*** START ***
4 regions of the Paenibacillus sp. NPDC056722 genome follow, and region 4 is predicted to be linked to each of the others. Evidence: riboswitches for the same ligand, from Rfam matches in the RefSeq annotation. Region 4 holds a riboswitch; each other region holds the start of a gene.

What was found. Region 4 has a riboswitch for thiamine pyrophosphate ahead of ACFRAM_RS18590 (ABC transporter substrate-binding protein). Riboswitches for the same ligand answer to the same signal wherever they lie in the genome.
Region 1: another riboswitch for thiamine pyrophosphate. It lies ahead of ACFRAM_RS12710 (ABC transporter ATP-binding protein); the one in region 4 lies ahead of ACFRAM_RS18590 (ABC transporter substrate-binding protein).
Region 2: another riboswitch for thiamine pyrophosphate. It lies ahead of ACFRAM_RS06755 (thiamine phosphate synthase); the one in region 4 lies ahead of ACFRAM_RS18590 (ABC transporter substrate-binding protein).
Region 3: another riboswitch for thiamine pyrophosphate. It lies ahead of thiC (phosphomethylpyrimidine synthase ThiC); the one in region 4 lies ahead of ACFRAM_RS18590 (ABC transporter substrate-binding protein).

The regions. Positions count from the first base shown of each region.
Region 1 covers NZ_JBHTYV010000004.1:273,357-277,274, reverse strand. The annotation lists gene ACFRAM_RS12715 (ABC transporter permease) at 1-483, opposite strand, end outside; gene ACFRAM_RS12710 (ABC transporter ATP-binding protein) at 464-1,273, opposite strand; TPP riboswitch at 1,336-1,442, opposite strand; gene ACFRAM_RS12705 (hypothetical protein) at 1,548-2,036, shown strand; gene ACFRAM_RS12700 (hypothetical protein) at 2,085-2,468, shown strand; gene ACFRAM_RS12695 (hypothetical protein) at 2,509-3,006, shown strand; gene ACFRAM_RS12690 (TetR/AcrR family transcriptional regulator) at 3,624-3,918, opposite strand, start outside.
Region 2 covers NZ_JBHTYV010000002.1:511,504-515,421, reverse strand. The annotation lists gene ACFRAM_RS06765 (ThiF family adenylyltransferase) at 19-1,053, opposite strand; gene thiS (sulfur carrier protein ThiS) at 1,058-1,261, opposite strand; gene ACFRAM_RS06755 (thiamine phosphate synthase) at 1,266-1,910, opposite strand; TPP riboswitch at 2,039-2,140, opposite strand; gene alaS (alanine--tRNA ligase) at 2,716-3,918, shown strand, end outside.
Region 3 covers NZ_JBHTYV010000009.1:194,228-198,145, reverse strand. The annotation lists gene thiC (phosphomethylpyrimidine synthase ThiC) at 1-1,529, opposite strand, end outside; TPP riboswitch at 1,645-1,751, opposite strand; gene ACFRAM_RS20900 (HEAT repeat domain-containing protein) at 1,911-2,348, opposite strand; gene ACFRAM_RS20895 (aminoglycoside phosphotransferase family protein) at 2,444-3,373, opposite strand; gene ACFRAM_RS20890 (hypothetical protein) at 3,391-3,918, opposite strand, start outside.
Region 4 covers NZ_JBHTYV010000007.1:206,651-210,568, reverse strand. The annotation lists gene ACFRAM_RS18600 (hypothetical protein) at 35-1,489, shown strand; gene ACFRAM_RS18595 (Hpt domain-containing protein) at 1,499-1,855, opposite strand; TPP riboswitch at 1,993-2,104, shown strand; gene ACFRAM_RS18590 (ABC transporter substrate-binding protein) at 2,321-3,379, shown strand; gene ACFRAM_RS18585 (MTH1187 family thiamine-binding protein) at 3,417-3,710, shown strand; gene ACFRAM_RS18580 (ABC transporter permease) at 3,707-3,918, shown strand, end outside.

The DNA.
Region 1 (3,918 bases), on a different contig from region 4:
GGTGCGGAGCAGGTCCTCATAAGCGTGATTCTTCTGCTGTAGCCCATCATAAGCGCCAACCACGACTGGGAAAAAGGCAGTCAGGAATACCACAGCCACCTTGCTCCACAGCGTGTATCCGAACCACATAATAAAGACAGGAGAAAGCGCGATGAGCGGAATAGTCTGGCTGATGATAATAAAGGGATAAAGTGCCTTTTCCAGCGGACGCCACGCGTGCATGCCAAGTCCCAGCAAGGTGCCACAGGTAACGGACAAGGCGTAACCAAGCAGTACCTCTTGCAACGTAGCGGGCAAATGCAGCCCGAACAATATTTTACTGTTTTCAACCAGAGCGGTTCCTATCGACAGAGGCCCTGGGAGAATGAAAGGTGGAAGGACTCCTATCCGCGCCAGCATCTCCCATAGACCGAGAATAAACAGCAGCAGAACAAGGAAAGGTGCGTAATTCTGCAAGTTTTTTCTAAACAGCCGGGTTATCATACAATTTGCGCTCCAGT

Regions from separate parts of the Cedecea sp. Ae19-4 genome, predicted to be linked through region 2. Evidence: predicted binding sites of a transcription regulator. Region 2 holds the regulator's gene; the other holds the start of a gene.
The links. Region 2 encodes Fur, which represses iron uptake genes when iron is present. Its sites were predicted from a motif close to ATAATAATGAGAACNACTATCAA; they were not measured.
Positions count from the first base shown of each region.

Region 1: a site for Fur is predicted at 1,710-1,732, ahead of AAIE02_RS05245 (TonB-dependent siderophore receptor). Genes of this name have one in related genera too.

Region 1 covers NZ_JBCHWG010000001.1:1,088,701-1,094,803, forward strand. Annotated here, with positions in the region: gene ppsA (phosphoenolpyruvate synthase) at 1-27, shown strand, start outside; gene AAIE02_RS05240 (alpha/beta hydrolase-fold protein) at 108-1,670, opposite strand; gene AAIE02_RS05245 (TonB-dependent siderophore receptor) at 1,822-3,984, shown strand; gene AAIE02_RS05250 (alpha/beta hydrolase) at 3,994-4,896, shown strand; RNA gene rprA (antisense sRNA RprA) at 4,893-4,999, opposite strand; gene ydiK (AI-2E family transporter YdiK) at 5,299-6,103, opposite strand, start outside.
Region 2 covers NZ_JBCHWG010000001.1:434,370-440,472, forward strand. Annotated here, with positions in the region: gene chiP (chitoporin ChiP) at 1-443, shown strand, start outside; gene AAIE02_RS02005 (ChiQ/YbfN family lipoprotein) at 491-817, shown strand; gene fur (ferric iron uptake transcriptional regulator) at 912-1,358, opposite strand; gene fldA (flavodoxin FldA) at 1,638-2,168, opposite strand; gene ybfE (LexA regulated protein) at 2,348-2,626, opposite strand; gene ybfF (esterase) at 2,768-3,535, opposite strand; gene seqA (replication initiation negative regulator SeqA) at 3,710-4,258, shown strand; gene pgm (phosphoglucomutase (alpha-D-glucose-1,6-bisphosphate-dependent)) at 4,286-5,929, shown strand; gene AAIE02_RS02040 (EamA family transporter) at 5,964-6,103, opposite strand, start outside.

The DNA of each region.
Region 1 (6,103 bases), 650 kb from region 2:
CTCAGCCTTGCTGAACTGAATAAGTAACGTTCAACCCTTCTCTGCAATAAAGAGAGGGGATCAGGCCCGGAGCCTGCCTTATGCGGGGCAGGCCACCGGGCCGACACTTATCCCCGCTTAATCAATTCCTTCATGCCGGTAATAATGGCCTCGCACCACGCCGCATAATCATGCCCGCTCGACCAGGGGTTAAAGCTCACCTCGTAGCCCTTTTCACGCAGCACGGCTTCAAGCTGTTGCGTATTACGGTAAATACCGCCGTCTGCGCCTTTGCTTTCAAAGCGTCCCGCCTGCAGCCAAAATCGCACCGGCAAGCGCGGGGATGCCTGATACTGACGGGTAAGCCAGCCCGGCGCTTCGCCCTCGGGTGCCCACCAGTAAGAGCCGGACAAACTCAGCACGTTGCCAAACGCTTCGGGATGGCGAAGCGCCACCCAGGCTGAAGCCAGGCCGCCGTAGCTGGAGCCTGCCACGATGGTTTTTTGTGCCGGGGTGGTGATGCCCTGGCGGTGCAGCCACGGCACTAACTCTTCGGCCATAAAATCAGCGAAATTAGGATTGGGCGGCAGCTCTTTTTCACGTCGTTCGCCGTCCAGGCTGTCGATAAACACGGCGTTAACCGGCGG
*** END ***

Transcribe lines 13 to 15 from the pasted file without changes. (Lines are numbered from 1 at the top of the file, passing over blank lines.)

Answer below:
GGTGCGGAGCAGGTCCTCATAAGCGTGATTCTTCTGCTGTAGCCCATCATAAGCGCCAACCACGACTGGGAAAAAGGCAGTCAGGAATACCACAGCCACCTTGCTCCACAGCGTGTATCCGAACCACATAATAAAGACAGGAGAAAGCGCGATGAGCGGAATAGTCTGGCTGATGATAATAAAGGGATAAAGTGCCTTTTCCAGCGGACGCCACGCGTGCATGCCAAGTCCCAGCAAGGTGCCACAGGTAACGGACAAGGCGTAACCAAGCAGTACCTCTTGCAACGTAGCGGGCAAATGCAGCCCGAACAATATTTTACTGTTTTCAACCAGAGCGGTTCCTATCGACAGAGGCCCTGGGAGAATGAAAGGTGGAAGGACTCCTATCCGCGCCAGCATCTCCCATAGACCGAGAATAAACAGCAGCAGAACAAGGAAAGGTGCGTAATTCTGCAAGTTTTTTCTAAACAGCCGGGTTATCATACAATTTGCGCTCCAGT

Regions from separate parts of the Cedecea sp. Ae19-4 genome, predicted to be linked through region 2. Evidence: predicted binding sites of a transcription regulator. Region 2 holds the regulator's gene; the other holds the start of a gene.
The links. Region 2 encodes Fur, which represses iron uptake genes when iron is present. Its sites were predicted from a motif close to ATAATAATGAGAACNACTATCAA; they were not measured.